The pound opened the week lower and touched its weakest level against the dollar since November 2020. This came as US yields rose more substantially than UK yields this morning, ahead of the FOMC and Bank of England monetary policy meetings of this week. While both central banks are expected to hike interest rates by 25bps, the Bank of England is more likely to focus on deteriorating growth conditions than the US. Even before the war, the BoE was forecasting an increase in unemployment and below-target inflation. Still, the Bank of England may want to avoid driving tightening expectations lower as UK CPI is set to remain elevated in the near-term and a stronger pound would help alleviate some of the pressure from imported energy prices. Today’s calendar is virtually blank for the UK, however, tomorrow’s UK jobs data may provide GBP traders with fresh signals ahead of Thursday’s monetary policy decision.
EURUSD hit fresh three-day lows in the APAC session overnight following a bout of broader USD strength but has pared back losses since. The Russian attack on Ukraine over the weekend is weighing on the single currency as the attack was close to the Polish border and brings the war closer to NATO. On Sunday, Ukrainian negotiator and presidential adviser Mykhailo Podolyak said in a video statement that Russia understood Ukraine wouldn’t concede on any positions, and that talks had become more constructive. This places continued focus this week on peace talks, which could relieve some of the pressure on the euro. European Central Bank President Francois Villeroy told France Inter radio that a cautious approach to monetary and budgetary policies is needed as the length and intensity of the oil shock remains uncertain, but this had no substantive impact on markets.
The US dollar is trading in the green against G10 peers this morning, with two narratives supporting the currency. Firstly, US Treasury yields are rising across the curve ahead of Wednesday’s FOMC meeting, as the inflationary backdrop globally sparks expectations for the Federal Reserve to hike interest rates both on Wednesday this week and on multiple other occasions this year. Russia-Ukraine has further bolstered inflation expectations, which means that markets are expecting the Fed to hike more often throughout the year – even as expectations for the March rate hike were toned down due to the uncertainties around the war. Secondly, an attack from Russia on a Ukrainian military training facility near the Polish border took a toll on risk sentiment as the attack brings Putin’s war closer to NATO. Fighting continued on the outskirts of Kyiv, while airstrikes on Mykolaiv on the Black Sea killed a number of civilians. National Security Advisor Jake Sullivan meets Politburo member Yang Jiechi in Rome today for the first high-level, in-person talks since Russia invaded Ukraine. The focus remains on peace talks this week, while at the same time, Russia’s military pressure has shown no signs of easing.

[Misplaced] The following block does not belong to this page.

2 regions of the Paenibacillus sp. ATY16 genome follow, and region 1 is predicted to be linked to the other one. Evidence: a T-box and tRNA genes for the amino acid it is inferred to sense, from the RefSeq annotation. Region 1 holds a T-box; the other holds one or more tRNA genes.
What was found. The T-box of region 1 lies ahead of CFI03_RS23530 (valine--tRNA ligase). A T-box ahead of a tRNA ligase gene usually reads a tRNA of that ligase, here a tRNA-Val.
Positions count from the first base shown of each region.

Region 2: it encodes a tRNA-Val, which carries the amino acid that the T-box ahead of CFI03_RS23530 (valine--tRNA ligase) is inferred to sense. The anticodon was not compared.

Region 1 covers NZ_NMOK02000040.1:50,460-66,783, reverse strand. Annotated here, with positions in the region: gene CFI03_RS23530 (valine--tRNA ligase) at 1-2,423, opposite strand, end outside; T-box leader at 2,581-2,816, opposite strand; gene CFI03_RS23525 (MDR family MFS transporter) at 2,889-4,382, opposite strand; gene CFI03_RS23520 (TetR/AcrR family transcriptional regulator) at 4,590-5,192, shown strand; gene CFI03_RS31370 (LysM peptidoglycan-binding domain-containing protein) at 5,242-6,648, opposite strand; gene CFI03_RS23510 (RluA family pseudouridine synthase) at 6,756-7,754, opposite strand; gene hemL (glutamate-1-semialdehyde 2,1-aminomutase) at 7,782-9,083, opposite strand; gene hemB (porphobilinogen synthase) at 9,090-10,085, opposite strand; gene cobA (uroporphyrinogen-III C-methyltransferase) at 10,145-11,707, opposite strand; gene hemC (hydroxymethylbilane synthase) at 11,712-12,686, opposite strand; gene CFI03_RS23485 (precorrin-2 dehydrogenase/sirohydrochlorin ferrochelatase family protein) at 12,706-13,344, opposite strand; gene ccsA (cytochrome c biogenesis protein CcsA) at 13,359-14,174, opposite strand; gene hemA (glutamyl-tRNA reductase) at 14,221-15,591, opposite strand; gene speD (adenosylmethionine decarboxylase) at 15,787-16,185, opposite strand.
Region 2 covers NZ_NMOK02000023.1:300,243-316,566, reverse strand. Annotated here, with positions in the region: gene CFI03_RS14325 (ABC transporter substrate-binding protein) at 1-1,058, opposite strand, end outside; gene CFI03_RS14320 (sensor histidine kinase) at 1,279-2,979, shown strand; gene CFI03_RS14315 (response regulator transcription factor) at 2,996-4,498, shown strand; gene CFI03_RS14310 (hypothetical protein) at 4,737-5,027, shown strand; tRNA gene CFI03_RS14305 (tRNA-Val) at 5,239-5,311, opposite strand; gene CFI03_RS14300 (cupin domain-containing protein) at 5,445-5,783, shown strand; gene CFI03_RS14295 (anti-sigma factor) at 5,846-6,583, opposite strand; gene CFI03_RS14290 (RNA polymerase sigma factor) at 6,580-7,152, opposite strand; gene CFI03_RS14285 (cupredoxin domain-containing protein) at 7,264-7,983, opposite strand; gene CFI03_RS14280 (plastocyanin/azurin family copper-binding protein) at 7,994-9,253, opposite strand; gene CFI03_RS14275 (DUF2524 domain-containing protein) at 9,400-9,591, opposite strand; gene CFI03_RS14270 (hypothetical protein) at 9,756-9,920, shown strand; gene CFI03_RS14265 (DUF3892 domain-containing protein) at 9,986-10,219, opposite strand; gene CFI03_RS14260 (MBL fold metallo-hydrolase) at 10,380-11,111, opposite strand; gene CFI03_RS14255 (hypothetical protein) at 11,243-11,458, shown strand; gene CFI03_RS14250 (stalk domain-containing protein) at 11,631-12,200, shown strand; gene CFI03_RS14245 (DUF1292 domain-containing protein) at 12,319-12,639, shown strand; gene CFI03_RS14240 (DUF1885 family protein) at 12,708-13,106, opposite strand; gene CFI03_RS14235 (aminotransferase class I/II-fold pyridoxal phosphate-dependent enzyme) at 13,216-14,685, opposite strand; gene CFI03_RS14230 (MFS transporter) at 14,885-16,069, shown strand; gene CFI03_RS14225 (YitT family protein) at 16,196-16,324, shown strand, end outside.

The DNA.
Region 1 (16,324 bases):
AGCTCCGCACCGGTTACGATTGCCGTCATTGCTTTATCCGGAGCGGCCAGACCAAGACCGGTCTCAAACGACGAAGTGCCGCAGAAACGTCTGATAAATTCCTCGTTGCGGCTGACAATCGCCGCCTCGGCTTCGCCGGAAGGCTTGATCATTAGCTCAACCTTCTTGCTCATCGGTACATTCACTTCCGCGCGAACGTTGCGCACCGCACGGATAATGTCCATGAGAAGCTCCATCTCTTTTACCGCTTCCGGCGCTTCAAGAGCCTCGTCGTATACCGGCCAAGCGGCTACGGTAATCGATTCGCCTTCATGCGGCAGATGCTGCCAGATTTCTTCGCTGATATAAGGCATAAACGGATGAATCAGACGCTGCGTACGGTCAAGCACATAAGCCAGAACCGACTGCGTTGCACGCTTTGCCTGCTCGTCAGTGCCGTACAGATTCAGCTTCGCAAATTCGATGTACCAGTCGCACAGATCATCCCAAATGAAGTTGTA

Friday’s session saw the loonie rise by a quarter of a percent after a surprisingly strong jobs report showed the Canadian economy recovered more than 1.5 times the number of jobs lost in January as a result of Omicron-related shutdowns. The loonie nearly doubled gains as traders parsed through the details of the data release, but this was largely retraced in the evening as the broader risk backdrop was hit by little-yielding Russia-Ukraine talks. This morning, losses extended with USDCAD rising close to Friday’s highs, following broader-based USD strength as markets await Wednesday’s FOMC decision. Crude oil, a strong driver of CAD price action, is trading within Friday’s ranges this morning. Optimism about steps towards de-escalation would see crude prices decline, which could add downside pressure on the loonie. Today’s calendar is light for Canada, with the weekly Nanos Confidence index – a sentiment indicator by Bloomberg – being the main release of note at 12:00 GMT.